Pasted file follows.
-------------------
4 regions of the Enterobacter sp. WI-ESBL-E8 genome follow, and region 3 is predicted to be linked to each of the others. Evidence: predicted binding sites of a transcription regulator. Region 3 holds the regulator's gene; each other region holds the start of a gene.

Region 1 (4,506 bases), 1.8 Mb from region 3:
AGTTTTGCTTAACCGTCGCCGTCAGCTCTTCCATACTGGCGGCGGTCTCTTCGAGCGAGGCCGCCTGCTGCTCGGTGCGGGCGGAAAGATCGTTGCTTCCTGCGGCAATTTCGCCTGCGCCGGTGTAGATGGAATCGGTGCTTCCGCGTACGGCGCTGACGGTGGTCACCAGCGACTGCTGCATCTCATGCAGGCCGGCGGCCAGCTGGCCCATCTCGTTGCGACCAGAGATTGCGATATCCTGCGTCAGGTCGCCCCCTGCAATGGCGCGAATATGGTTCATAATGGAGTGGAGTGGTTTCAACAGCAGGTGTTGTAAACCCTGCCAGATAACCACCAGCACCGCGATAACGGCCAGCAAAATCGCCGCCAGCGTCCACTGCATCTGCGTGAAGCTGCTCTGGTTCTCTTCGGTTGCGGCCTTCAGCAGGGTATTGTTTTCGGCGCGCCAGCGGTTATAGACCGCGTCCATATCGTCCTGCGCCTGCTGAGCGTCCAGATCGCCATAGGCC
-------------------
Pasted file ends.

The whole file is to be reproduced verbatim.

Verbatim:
4 regions of the Enterobacter sp. WI-ESBL-E8 genome follow, and region 3 is predicted to be linked to each of the others. Evidence: predicted binding sites of a transcription regulator. Region 3 holds the regulator's gene; each other region holds the start of a gene.

Region 1 (4,506 bases), 1.8 Mb from region 3:
AGTTTTGCTTAACCGTCGCCGTCAGCTCTTCCATACTGGCGGCGGTCTCTTCGAGCGAGGCCGCCTGCTGCTCGGTGCGGGCGGAAAGATCGTTGCTTCCTGCGGCAATTTCGCCTGCGCCGGTGTAGATGGAATCGGTGCTTCCGCGTACGGCGCTGACGGTGGTCACCAGCGACTGCTGCATCTCATGCAGGCCGGCGGCCAGCTGGCCCATCTCGTTGCGACCAGAGATTGCGATATCCTGCGTCAGGTCGCCCCCTGCAATGGCGCGAATATGGTTCATAATGGAGTGGAGTGGTTTCAACAGCAGGTGTTGTAAACCCTGCCAGATAACCACCAGCACCGCGATAACGGCCAGCAAAATCGCCGCCAGCGTCCACTGCATCTGCGTGAAGCTGCTCTGGTTCTCTTCGGTTGCGGCCTTCAGCAGGGTATTGTTTTCGGCGCGCCAGCGGTTATAGACCGCGTCCATATCGTCCTGCGCCTGCTGAGCGTCCAGATCGCCATAGGCC